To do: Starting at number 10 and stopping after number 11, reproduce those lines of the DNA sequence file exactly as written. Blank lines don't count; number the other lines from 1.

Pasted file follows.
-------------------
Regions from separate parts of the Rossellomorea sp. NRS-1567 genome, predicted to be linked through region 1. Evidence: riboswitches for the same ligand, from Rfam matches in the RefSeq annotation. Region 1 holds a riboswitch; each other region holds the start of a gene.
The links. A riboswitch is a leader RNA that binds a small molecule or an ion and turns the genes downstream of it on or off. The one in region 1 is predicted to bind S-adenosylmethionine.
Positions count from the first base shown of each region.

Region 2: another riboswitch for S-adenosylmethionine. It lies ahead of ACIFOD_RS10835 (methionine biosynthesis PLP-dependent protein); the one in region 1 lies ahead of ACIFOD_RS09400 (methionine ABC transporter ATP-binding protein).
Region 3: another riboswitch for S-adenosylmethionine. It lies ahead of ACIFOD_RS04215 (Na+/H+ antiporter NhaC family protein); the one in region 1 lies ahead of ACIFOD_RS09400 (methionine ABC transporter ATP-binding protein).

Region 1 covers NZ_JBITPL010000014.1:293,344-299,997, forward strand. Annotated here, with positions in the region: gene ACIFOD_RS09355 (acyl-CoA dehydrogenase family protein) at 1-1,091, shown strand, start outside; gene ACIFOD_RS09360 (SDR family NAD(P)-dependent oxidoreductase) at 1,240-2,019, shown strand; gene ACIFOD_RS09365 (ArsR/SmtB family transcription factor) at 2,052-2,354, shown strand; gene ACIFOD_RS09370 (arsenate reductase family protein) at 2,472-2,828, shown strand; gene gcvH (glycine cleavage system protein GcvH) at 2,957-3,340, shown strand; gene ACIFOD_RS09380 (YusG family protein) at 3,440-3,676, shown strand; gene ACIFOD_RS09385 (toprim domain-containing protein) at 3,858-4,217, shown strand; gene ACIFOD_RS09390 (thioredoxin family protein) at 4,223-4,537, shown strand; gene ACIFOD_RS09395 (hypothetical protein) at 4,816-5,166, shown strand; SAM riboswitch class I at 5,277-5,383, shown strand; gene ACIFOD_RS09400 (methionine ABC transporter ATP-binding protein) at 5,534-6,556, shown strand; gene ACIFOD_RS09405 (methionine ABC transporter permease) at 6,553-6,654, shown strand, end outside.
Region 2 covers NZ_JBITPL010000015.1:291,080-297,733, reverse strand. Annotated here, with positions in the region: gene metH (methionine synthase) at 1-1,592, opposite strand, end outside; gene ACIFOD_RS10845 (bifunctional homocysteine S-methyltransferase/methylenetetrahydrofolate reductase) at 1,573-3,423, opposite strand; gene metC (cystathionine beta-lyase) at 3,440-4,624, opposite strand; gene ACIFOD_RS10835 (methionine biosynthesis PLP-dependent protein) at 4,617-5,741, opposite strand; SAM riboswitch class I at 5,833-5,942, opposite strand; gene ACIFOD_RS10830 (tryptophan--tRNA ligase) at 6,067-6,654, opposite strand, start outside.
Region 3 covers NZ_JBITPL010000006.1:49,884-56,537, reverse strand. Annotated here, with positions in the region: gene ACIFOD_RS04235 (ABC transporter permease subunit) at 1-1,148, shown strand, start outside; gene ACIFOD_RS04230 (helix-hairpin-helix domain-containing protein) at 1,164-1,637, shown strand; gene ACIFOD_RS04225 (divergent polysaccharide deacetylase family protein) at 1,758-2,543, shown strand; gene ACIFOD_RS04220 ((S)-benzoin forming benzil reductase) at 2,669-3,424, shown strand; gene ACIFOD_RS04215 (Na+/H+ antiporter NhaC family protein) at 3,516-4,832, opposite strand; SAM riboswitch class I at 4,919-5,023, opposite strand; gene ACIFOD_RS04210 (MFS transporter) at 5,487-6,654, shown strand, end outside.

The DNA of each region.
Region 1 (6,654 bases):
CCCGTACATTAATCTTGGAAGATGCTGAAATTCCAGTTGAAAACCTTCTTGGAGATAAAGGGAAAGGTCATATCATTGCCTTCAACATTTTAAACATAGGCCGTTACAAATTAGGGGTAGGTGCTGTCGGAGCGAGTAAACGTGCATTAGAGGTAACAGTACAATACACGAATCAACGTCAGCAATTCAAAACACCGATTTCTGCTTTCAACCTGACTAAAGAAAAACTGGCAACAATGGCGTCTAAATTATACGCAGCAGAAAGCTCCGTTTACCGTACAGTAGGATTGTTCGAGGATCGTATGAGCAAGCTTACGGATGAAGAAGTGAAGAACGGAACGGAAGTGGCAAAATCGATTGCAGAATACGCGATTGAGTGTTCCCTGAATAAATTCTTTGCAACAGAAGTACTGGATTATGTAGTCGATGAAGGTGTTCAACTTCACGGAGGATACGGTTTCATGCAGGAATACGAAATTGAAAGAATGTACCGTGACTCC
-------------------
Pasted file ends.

Region 1 (6,654 bases):
CCCGTACATTAATCTTGGAAGATGCTGAAATTCCAGTTGAAAACCTTCTTGGAGATAAAGGGAAAGGTCATATCATTGCCTTCAACATTTTAAACATAGGCCGTTACAAATTAGGGGTAGGTGCTGTCGGAGCGAGTAAACGTGCATTAGAGGTAACAGTACAATACACGAATCAACGTCAGCAATTCAAAACACCGATTTCTGCTTTCAACCTGACTAAAGAAAAACTGGCAACAATGGCGTCTAAATTATACGCAGCAGAAAGCTCCGTTTACCGTACAGTAGGATTGTTCGAGGATCGTATGAGCAAGCTTACGGATGAAGAAGTGAAGAACGGAACGGAAGTGGCAAAATCGATTGCAGAATACGCGATTGAGTGTTCCCTGAATAAATTCTTTGCAACAGAAGTACTGGATTATGTAGTCGATGAAGGTGTTCAACTTCACGGAGGATACGGTTTCATGCAGGAATACGAAATTGAAAGAATGTACCGTGACTCC